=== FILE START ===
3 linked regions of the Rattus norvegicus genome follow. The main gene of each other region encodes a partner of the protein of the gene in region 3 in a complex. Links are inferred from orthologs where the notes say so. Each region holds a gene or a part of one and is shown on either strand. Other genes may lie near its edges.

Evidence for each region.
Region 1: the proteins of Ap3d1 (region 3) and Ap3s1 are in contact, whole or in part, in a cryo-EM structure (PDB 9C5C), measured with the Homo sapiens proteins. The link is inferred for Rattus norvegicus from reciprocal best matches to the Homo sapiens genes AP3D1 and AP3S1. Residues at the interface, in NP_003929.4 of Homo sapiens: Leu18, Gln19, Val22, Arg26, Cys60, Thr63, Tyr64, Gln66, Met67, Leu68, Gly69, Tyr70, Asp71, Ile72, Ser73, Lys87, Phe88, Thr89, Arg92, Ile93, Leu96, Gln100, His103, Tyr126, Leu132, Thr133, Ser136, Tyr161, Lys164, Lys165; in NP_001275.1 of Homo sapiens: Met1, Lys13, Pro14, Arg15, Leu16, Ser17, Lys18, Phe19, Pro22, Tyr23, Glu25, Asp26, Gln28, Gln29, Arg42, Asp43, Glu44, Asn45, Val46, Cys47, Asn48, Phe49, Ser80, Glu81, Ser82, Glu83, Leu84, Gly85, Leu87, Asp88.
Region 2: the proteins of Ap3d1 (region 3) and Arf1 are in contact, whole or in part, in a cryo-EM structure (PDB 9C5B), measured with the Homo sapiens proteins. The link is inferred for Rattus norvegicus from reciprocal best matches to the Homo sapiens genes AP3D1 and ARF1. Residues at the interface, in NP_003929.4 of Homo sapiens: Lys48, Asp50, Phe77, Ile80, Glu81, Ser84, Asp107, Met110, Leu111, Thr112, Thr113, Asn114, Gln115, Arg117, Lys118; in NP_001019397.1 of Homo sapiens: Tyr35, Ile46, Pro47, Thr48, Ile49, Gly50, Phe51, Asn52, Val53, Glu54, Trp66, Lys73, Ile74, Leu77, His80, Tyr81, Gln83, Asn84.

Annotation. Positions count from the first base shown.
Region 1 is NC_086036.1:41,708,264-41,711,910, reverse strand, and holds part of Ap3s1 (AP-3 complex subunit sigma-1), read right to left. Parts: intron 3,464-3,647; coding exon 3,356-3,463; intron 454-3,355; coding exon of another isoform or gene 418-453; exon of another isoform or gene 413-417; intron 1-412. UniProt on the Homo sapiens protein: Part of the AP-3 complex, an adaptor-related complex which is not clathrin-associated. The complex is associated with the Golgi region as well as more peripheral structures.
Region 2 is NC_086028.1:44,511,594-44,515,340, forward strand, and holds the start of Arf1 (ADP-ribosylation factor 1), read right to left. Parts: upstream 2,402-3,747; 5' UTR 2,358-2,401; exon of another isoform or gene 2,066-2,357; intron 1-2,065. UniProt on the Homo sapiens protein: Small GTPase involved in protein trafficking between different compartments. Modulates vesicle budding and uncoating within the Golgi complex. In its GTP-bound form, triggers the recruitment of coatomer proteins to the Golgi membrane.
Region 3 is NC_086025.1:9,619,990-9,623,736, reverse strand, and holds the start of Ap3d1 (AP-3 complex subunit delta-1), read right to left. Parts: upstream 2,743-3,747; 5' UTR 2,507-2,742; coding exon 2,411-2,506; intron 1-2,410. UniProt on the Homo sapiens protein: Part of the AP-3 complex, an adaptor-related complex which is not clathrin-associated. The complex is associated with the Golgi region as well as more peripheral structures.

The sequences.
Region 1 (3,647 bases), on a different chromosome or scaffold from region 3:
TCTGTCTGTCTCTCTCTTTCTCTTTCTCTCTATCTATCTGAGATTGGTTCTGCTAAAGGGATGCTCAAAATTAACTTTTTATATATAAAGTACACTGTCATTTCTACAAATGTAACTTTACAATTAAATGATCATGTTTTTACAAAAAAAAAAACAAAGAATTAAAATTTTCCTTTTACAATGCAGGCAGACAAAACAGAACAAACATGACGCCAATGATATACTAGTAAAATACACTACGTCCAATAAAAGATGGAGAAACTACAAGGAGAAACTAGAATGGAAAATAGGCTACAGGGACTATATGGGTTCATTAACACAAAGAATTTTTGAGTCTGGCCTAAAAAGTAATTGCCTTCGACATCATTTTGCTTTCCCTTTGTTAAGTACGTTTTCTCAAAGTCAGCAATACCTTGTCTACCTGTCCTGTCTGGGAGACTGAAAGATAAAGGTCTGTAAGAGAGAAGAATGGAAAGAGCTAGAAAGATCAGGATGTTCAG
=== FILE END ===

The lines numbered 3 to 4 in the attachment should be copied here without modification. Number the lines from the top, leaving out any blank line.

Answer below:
Region 1: the proteins of Ap3d1 (region 3) and Ap3s1 are in contact, whole or in part, in a cryo-EM structure (PDB 9C5C), measured with the Homo sapiens proteins. The link is inferred for Rattus norvegicus from reciprocal best matches to the Homo sapiens genes AP3D1 and AP3S1. Residues at the interface, in NP_003929.4 of Homo sapiens: Leu18, Gln19, Val22, Arg26, Cys60, Thr63, Tyr64, Gln66, Met67, Leu68, Gly69, Tyr70, Asp71, Ile72, Ser73, Lys87, Phe88, Thr89, Arg92, Ile93, Leu96, Gln100, His103, Tyr126, Leu132, Thr133, Ser136, Tyr161, Lys164, Lys165; in NP_001275.1 of Homo sapiens: Met1, Lys13, Pro14, Arg15, Leu16, Ser17, Lys18, Phe19, Pro22, Tyr23, Glu25, Asp26, Gln28, Gln29, Arg42, Asp43, Glu44, Asn45, Val46, Cys47, Asn48, Phe49, Ser80, Glu81, Ser82, Glu83, Leu84, Gly85, Leu87, Asp88.
Region 2: the proteins of Ap3d1 (region 3) and Arf1 are in contact, whole or in part, in a cryo-EM structure (PDB 9C5B), measured with the Homo sapiens proteins. The link is inferred for Rattus norvegicus from reciprocal best matches to the Homo sapiens genes AP3D1 and ARF1. Residues at the interface, in NP_003929.4 of Homo sapiens: Lys48, Asp50, Phe77, Ile80, Glu81, Ser84, Asp107, Met110, Leu111, Thr112, Thr113, Asn114, Gln115, Arg117, Lys118; in NP_001019397.1 of Homo sapiens: Tyr35, Ile46, Pro47, Thr48, Ile49, Gly50, Phe51, Asn52, Val53, Glu54, Trp66, Lys73, Ile74, Leu77, His80, Tyr81, Gln83, Asn84.